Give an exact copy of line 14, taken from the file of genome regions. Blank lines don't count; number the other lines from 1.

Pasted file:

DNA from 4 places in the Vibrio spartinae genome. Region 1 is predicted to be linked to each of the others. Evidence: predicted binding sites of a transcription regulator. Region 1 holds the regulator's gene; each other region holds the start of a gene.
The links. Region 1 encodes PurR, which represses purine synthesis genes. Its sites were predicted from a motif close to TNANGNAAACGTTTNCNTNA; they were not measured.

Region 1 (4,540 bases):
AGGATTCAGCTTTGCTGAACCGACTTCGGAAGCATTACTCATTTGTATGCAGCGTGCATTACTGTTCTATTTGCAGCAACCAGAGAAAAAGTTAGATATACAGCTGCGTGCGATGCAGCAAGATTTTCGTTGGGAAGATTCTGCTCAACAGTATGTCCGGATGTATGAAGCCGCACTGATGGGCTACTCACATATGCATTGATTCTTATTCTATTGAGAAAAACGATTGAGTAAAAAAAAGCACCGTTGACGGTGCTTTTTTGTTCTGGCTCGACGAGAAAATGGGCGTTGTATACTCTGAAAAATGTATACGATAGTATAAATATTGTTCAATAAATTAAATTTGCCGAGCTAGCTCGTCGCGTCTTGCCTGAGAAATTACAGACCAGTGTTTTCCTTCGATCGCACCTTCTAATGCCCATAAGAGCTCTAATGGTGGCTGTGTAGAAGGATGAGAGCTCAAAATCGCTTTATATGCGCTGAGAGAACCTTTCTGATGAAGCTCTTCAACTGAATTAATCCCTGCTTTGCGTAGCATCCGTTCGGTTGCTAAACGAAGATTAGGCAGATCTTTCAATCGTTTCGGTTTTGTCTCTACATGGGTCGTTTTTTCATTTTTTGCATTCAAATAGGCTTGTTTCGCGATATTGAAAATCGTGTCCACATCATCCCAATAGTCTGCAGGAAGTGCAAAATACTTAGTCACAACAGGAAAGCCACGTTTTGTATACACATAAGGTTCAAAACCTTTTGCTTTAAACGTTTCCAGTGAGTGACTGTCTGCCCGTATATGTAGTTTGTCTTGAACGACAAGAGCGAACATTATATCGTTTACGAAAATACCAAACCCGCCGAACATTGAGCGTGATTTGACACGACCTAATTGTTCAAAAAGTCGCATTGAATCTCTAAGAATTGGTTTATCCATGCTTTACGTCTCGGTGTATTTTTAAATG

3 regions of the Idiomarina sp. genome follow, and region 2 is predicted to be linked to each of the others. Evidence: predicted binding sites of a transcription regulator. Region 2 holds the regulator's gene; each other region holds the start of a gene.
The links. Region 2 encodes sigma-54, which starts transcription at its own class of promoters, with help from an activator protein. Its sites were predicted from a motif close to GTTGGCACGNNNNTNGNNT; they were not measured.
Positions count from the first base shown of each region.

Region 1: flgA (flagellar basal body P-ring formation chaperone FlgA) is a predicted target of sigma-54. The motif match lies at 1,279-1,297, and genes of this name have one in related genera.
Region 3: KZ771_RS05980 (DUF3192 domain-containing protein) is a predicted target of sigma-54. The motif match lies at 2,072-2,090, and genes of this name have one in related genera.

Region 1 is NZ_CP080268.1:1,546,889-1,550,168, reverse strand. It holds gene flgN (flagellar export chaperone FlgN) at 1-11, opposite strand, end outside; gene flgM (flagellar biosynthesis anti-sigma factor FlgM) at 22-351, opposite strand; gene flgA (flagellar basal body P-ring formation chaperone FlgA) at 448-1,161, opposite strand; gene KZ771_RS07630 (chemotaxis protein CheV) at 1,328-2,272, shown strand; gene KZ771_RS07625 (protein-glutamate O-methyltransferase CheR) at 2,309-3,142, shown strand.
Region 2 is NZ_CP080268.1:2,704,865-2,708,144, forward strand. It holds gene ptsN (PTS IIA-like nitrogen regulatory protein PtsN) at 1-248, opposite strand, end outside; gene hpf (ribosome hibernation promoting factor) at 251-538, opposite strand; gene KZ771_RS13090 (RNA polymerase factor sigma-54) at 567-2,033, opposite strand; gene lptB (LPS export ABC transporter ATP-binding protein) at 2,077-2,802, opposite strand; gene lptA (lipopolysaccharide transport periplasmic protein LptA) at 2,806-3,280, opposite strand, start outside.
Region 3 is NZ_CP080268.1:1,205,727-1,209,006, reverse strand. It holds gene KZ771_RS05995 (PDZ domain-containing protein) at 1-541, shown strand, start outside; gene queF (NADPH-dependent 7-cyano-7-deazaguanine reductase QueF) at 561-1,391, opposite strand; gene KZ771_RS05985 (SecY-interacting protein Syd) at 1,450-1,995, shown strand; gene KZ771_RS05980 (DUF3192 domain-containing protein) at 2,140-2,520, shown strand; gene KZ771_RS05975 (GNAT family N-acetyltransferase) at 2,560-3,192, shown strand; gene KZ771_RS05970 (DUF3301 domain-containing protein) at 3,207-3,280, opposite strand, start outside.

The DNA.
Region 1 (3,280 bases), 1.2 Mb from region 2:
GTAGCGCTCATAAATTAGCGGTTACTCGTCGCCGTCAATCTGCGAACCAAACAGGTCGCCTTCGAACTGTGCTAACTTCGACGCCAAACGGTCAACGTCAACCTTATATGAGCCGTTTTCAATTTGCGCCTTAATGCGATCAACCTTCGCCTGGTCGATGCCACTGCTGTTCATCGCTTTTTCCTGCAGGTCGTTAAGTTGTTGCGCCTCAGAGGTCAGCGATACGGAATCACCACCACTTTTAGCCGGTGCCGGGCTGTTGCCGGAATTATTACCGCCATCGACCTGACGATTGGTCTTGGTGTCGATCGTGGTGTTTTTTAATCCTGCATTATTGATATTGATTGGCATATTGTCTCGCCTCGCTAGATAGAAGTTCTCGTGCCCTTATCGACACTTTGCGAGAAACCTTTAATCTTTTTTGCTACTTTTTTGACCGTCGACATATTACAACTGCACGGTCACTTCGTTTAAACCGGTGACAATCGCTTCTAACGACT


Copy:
Region 1 (3,280 bases), 1.2 Mb from region 2: